Originally written on Fangraphs  |  Last updated 9/4/12

Drew Pomeranz takes the mound today for the Colorado Rockies. The 23-year-old lefty came into the 2013 season with Matt Moore expectations, but so far has Jamie Moyer results. On Tuesday, he takes the bump aiming for a solid 4.0 IP against the playoff contending Atlanta Braves, and if he hopes to salvage anything from his forgettable rookie season, he will need to get his secondary pitches working for him.

Pomeranz has improved over the last two months, as his K-rate and BB-rate have both moved in the right direction:

But in order for his success to grow, Pomeranz will need to dramatically alter his approach, and that starts with his curveball.

The Colorado Rockies have had, to say the easiest of truths, a difficult go of preventing runs in 2012. They have the league’s worst ERA by 0.39 points despite having only the league’s sixth worst expected FIP at 4.26 xFIP.

The Rockies play on what amounts to Earth’s moon, so it surprises few people that they lead the league with a 14.2% HR/FB rate. But the Blue Jays have a 14.0% HR/FB rate, and their team has only a 4.55 ERA with their 4.28 xFIP. The Rockies also have a terrible 68.6% LOB rate, which puts them second-worst in the MLB, and a .321 BABIP, which puts them in the running for a legit shot at the Defense/Park-Dependent Stats Triple Crown.

Pomeranz is certainly doing his part for the DDPS Triple Crown with his 13.9% HR/FB rate and 67.7% LOB rate, but even those sins could be covered if he did not sport a pedestrian strikeout rate and a dangerous walk rate. And looking at his PITCHf/x run values, we can see his No. 2 pitch, his 77 mph curve, has earned a hefty share of the blame.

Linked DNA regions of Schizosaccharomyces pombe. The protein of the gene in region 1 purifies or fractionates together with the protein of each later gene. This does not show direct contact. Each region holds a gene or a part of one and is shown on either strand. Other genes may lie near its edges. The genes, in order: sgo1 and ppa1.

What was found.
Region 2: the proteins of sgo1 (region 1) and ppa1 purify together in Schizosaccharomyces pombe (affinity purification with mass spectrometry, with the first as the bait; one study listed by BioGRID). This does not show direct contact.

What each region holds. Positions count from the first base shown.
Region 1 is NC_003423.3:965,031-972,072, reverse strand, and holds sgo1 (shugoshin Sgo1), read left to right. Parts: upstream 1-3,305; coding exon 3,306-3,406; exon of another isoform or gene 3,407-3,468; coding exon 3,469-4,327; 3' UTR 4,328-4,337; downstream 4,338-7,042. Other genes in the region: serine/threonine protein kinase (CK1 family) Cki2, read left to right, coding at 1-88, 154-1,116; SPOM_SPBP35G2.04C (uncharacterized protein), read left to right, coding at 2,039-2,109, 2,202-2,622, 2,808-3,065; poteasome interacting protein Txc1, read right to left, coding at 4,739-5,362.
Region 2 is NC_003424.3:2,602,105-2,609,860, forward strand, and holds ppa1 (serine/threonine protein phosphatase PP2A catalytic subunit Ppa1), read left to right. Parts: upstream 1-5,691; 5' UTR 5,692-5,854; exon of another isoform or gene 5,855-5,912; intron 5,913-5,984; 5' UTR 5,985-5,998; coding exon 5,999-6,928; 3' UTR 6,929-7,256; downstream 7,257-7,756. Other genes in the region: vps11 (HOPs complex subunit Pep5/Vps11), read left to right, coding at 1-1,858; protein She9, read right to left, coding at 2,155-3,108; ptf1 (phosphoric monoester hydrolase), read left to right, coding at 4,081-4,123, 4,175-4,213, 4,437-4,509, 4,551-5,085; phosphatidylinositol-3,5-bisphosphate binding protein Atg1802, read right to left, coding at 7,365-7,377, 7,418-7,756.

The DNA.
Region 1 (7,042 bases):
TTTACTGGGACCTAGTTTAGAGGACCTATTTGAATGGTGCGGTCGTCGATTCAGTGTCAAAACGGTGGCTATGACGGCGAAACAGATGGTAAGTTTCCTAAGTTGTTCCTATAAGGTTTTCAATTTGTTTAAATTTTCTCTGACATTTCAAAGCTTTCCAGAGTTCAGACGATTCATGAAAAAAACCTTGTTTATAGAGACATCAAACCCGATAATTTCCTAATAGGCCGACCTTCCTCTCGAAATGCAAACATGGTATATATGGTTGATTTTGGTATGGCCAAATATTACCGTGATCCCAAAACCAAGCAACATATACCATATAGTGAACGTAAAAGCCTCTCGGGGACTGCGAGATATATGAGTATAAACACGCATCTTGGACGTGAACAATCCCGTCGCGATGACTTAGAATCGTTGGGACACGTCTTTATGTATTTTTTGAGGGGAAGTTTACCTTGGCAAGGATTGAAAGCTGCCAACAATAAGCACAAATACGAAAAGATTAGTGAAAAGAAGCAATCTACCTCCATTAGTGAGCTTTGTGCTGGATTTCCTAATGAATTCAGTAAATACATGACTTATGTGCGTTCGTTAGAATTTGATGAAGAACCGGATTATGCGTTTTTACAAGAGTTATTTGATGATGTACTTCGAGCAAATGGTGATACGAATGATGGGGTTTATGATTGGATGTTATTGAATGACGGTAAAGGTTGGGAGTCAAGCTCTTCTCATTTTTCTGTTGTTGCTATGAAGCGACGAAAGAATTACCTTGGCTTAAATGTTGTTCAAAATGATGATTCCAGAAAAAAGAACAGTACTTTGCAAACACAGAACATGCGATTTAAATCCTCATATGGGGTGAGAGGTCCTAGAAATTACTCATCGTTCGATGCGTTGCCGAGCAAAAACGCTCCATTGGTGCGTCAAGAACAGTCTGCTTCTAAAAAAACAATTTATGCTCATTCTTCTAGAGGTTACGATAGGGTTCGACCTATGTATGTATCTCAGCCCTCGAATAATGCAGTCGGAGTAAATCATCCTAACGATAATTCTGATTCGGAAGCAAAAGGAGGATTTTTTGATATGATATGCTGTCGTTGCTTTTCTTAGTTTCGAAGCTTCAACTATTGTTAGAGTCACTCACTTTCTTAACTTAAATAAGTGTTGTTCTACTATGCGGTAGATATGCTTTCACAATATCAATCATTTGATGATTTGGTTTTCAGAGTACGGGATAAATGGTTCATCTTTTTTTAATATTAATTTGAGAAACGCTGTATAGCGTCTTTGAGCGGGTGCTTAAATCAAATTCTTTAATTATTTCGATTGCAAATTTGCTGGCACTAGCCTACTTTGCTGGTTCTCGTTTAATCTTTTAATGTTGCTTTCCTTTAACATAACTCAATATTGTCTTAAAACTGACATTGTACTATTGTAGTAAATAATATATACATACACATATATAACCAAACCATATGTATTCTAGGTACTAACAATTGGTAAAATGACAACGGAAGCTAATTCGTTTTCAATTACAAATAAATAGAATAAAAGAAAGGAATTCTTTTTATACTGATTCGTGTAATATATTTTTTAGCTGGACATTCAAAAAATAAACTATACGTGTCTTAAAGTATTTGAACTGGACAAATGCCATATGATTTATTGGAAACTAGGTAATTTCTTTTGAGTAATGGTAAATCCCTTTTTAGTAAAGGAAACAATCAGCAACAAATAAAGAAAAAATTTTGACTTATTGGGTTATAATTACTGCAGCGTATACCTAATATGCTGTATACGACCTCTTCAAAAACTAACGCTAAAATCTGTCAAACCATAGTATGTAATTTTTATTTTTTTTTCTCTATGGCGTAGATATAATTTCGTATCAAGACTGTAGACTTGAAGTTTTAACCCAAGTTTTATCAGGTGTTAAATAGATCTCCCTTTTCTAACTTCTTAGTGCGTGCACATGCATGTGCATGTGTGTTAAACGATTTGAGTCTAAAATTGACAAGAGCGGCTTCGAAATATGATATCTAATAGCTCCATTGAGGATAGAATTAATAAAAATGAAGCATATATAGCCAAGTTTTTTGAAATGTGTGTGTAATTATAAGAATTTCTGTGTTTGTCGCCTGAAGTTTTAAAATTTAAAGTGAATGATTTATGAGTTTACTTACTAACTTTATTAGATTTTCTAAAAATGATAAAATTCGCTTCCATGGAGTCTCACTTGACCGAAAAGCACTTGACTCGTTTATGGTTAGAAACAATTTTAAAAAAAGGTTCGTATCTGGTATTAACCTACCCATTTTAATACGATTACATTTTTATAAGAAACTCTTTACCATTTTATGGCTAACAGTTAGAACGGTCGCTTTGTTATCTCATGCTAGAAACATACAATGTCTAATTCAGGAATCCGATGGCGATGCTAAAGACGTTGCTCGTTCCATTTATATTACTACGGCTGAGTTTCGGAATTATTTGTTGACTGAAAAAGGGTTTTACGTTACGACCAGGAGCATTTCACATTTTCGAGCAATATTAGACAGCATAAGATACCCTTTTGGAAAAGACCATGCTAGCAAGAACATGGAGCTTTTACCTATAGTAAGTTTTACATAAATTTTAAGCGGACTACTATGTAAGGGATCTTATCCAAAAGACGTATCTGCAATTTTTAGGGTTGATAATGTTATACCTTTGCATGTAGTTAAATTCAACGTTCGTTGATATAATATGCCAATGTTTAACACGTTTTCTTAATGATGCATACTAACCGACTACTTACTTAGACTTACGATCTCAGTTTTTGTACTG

With run values of -6.9 wCU and -4.57 wCU/C it becomes apparent that something is amiss with a curve that — coming out of college — had the reputation of having great command:

Your browser does not support iframes.

If we look at his curve locations to both hands this season, we see Pomeranz has a very acute location for success with his curve, down and in on righties and down and away on lefties:
Curveball

Essentially all the swinging strikes against his curve have come in that bottom left quadrant (from the catcher’s perspective). And since he is getting whiffs on 30% of swings against his curve, it is apparently doing the job when it is in the right place. A very, very narrow and specific “right place.”

Strange Thing: The Pomeranz curve has only allowed 7 singles, 2 doubles, 1 triple and 2 homers on 152 pitches (a mighty .079 batting average). That’s 12 hits on 152 pitches. But since it is in the zone only 40% of the time and hitters are only swinging at a pitiful 23.6% of those out-of-zone pitches, Pomeranz is throwing a lot of balls with his curve.

Adam Wainwright has one of the best curveballs in the nation. He throws his curve for a strike only 41% too — in fact, only 38% in 2012 — but hitters swing almost half the time he throws it, and they swing 41% of the time he throw it out of the zone. Granted, that is where the similarity ends. Looking at the pitches in or near the zone, Pomeranz actually reports better control. Looking at these comparative heat maps, we can see both Wainwright and Pomeranz scatter their curves with almost equal randomness — except that Wainwright throws his curve, like, every other pitch:


NOTE: This is just from 2012, dawg.

Clayton Kershaw probably makes for a more accurate proxy — or better yet, a role model — for Pomeranz. A lefty himself, Kershaw also leans heavily on his fastball and works in breaking stuff as a compliment. Pomeranz is more fastball-friendly, and Kershaw throws a nasty slider as his No. 2 pitch, but his curve also gets some of the league’s best results.